SFI Adaptation, Aging, Arrow of Time Research Theme (2017–2022)
Made possible with generous funding from the James S. McDonnell Foundation
The SFI Adaptation, Aging, and the Arrow of Time (AAA) research theme seeks to transform our understanding of phenomena bearing on the “arrow of time” using fundamental complexity insights and tools. The concept of time pervades everything that we know about the physical and biological universe. However, adaptive phenomena cannot be trivially reduced to the simple timescale of physics and chemistry. In adaptive systems, aging is explicitly viewed as a consequence of information gain (adaptation) and information loss (entropy). This research theme will investigate both living and non-living systems, including connected subsystems that operate concurrently at different scales and rates.
Examples of key questions that this project seeks to address include:
a. Is aging of organisms and social systems an inevitable consequence of the physical processes of entropy production during adaptation? That is, does the creation of one system imply the destruction of another system?
b. What are the key mechanisms of adaptation and aging and how are they coupled? And is advanced age in one system required for adaptation of another?
c. Are there new structures that emerge to offset the gain and loss of function, such as modularity, network connectivity, redundancy, and hierarchy?
d. Is the inflexibility of older systems a generic feature of tight coupling in regulatory and control networks, and what are the mechanisms that engender this coupling in physiology, ecology and technology?
e. How do concurrent aging processes interact across scales of space and time, including genetic, epigenetic, cellular, organismal, and ecological systems?
f. What is the relationship between metabolic energy and biological information – can excess metabolic energy be used to preserve information, hence youthfulness, indefinitely?
g. Are there simple data-based diagnostics that allow us to assay system age, maladaptability, and adaptability, and can simple devices capture appropriate metrics for a variety of settings?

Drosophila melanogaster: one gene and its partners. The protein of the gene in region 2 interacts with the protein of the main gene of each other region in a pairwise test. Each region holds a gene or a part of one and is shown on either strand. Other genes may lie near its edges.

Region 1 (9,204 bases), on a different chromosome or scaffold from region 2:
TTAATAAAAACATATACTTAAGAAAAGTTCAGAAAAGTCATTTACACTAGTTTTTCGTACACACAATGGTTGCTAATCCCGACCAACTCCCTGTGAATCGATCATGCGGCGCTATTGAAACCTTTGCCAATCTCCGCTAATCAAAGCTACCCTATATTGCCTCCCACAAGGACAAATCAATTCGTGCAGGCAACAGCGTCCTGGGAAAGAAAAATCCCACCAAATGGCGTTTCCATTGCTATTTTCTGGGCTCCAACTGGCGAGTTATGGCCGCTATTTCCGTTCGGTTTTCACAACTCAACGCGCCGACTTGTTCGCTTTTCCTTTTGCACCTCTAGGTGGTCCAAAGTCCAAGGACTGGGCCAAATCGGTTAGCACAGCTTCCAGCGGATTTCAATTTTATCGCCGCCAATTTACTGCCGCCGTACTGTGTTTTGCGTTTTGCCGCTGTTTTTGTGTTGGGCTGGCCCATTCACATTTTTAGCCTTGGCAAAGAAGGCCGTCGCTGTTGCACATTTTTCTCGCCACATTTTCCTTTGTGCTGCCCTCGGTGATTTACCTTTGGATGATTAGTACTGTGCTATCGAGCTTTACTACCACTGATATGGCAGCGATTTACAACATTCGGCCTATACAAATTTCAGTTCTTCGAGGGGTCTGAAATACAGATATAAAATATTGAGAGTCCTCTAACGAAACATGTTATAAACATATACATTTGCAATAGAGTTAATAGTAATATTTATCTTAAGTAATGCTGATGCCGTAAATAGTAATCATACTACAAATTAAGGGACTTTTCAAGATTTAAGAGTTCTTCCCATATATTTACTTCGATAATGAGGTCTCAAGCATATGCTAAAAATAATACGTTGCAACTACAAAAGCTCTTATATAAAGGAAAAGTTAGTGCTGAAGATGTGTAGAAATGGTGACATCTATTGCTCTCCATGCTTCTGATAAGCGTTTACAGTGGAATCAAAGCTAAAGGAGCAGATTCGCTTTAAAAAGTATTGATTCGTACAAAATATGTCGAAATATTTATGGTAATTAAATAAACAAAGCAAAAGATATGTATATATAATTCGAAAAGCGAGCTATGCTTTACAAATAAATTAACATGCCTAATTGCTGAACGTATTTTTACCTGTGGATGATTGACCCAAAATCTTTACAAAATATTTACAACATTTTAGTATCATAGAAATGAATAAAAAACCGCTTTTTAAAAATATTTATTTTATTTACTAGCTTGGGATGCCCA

h. Can we develop intervention strategies to compensate for the evolution or loss of system function with time, to include compensation through collective effects, social support, and technology building on control theory?
i. Can we predict and control catastrophic shifts in system function, to include shifts in the neural, cognitive, and behavioral correlates of age, and what are the early warning signs of these transitions?
j. How do infectious processes age and what is the relationship of the swift adaptation of microbes to their long-term persistence or extinction, and how is this coupled to aging of the immune system?
k. How do institutions and social norms remain adaptive and what are the mechanisms through which they lose or preserve flexibility through time?
l. How do technologies age, to include physical infrastructure, solid-state hardware, and software, and can these processes be overcome?
RESEARCH THEME STRUCTURE
Each year the program is bookended at the start by a General Conference (GC), and at the end by a Core Theory (CT) Conference. Application Area (AA) meetings that take place throughout the year are organized by topical area experts. The GC explores and integrates a number of topical areas of research connected to Complex Time, while the CT seeks to consolidate data sets and tools across AAs. Each year SFI will host an Advisory Board meeting to monitor and provide feedback on the program progress. The program also has funding to support visiting scientists to SFI who might want to collaborate with SFI resident scientists and or learn more about complexity science.
As of July, 2018, the project supports the following Application Areas:
Population & Environment